• Customer Success Ratio. A good service doesn’t mean your customers always finds what they want. But keeping track of the number that found what they looked for versus those that didn’t, can show whether your customers have the right ideas about your offerings.
  • ‘Handovers’ per issue. This tracks how many different service reps are involved per issue. Especially in phone support, where repeating the issue is necessary, customers hate handovers. HBR identified it as one of the four most common service complaints.
  • Things Gone Wrong. The number of complaints/failures per customer inquiry. It helps you identify products, departments, or service agents that need some ‘fixing’.
  • Instant Service / Queueing Ratio. Nobody likes to wait. Instant service is the best service. This metric keeps track of the ratio of customers that were served instantly versus those that had to wait. The higher the ratio, the better your service.
  • Average Queueing Waiting Time. The average time that queued customers have to wait to be served.
  • Queueing Hang-ups. How many customers quit the queueing process. These count as a lost service opportunity.
  • Problem Resolution Time. The average time before an issue is resolved.
  • Minutes Spent Per Call. This can give you insight on who are your most efficient operators.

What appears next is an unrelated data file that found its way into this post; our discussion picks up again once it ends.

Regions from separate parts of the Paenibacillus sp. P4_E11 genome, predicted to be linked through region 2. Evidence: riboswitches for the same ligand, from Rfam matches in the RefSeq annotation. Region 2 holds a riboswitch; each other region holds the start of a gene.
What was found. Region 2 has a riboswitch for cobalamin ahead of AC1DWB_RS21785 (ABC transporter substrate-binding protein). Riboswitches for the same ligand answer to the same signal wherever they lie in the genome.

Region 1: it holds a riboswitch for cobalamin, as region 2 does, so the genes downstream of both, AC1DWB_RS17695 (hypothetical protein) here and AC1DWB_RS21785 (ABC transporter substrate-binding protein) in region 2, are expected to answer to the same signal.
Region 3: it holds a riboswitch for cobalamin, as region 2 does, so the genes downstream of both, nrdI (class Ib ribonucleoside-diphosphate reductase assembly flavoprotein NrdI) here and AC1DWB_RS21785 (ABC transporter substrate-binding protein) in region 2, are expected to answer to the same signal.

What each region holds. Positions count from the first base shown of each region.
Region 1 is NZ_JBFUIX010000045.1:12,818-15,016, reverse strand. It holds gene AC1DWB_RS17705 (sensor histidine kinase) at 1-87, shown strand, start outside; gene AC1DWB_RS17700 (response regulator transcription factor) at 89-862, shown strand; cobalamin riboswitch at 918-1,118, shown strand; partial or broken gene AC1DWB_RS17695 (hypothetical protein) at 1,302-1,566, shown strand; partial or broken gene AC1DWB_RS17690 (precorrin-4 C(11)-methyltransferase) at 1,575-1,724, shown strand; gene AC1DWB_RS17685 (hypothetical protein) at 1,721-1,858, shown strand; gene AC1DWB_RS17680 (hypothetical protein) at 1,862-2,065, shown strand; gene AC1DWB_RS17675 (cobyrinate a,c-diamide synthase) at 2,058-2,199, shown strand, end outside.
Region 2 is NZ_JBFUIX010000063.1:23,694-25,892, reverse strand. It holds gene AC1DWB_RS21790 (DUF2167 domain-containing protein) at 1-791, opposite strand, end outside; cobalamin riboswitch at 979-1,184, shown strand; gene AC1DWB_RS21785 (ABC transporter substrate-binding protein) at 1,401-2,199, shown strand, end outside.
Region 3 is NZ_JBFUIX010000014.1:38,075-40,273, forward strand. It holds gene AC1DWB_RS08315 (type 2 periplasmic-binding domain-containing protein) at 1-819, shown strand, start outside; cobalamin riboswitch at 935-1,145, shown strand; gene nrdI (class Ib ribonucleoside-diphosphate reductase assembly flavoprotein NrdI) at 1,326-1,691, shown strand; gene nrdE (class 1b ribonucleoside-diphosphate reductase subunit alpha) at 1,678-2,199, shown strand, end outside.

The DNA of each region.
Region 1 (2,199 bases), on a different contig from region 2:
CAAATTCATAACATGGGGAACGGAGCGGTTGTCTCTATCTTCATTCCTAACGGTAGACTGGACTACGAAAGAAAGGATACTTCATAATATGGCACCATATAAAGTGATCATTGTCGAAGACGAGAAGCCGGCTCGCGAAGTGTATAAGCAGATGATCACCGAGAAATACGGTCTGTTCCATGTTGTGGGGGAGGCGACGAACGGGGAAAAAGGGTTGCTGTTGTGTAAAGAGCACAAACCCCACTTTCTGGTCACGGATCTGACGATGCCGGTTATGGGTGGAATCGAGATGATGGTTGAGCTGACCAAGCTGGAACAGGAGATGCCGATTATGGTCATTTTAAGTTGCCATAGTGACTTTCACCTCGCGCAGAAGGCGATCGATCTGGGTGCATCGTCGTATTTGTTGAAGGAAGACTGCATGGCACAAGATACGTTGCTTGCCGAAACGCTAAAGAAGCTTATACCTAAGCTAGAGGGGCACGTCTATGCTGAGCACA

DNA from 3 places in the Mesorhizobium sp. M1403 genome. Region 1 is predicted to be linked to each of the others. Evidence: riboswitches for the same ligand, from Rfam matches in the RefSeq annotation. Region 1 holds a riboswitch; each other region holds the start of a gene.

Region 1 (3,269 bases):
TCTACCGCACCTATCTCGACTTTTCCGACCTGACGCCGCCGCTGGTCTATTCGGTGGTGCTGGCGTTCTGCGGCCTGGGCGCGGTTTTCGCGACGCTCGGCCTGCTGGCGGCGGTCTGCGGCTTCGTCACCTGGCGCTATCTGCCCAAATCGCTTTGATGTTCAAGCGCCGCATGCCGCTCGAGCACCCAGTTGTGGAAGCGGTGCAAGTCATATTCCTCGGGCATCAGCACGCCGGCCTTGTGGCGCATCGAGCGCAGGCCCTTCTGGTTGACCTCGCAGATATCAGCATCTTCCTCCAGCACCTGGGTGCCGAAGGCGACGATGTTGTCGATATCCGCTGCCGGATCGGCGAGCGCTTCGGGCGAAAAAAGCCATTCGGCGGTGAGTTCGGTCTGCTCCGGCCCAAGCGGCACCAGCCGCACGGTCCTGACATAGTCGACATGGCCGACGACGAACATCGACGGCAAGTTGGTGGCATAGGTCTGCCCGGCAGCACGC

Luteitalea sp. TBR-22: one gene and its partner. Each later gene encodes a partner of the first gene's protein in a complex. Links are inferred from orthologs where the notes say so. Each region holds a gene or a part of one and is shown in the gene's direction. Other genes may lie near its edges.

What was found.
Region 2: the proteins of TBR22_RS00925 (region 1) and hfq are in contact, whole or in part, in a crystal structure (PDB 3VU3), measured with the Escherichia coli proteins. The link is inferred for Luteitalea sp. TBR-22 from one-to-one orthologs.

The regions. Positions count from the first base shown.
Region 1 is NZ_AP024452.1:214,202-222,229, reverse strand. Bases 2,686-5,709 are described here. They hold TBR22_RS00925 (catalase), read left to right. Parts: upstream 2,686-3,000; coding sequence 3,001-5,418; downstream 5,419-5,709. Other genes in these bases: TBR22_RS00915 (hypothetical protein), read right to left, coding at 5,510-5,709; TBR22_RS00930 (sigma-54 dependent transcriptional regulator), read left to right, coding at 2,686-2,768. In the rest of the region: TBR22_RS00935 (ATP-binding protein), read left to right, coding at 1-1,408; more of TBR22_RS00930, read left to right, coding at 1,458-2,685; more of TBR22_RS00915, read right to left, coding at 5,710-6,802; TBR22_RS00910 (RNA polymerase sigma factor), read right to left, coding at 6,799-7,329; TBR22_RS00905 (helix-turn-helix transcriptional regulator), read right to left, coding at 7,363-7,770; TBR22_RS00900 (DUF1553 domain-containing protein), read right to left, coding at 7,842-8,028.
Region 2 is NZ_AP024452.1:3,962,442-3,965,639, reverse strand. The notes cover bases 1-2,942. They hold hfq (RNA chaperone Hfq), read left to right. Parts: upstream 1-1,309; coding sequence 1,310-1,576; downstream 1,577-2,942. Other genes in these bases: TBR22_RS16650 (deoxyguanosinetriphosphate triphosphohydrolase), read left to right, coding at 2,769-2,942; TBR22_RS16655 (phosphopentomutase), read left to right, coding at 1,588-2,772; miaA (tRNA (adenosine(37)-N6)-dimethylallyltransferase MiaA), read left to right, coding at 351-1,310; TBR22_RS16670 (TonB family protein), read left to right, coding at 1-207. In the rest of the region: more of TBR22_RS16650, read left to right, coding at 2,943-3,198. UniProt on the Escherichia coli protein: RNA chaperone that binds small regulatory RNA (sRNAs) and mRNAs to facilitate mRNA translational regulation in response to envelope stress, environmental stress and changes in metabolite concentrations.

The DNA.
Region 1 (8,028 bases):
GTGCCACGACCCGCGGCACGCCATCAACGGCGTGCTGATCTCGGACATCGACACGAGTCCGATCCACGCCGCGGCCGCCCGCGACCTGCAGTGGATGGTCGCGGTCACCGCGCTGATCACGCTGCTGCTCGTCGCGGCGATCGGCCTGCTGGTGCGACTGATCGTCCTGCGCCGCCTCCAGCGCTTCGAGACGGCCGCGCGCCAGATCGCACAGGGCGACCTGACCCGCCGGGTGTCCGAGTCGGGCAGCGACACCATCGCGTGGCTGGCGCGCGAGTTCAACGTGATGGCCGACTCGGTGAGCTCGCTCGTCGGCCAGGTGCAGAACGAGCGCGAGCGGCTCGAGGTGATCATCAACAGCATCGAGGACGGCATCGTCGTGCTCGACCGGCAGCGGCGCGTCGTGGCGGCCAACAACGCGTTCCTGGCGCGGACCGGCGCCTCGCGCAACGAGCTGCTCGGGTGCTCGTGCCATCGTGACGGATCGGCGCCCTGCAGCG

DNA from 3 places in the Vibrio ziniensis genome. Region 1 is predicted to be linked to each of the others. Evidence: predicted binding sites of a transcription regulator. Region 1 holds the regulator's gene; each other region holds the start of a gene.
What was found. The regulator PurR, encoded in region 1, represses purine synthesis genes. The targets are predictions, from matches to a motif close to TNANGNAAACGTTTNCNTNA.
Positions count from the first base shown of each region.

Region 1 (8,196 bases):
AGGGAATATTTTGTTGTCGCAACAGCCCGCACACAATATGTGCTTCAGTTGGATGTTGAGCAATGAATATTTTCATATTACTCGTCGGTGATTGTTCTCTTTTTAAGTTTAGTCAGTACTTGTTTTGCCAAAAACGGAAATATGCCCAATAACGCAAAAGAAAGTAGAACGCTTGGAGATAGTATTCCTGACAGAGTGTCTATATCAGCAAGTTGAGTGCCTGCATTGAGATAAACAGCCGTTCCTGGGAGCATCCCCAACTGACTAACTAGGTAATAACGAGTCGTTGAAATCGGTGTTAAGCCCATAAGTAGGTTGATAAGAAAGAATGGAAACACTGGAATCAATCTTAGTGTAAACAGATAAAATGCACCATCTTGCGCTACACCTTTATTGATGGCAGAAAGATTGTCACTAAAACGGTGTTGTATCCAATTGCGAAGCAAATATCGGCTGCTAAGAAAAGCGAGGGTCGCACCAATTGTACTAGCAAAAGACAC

• Find more service metrics here.

Some of these measures are also financial metrics, such as the minutes spent per call and number of handovers. You can use them to calculate your service costs per service contact. Winning the award for the world’s best service won’t get you anywhere if the costs eat up your profits.

Some service tools keep track of these sort of metrics automatically, like Talkdesk for phone and Userlike for live chat support. If you make use of communication tools that aren’t dedicated to service, tracking them will be a bit more work.

One word of caution for all above mentioned methods and metrics: beware of averages, they will deceive you. If your dentist delivers a great service 90% of the time, but has a habit of binge drinking and pulling out the wrong teeth the rest of the time, you won’t stick around long.

A more realistic image shapes up if you keep track of the outliers and standard deviation as well. Measure your service, aim for a high average, and improve by diminishing the outliers.

Also check out "The 6 Customer Service KPIs You Should Be Tracking".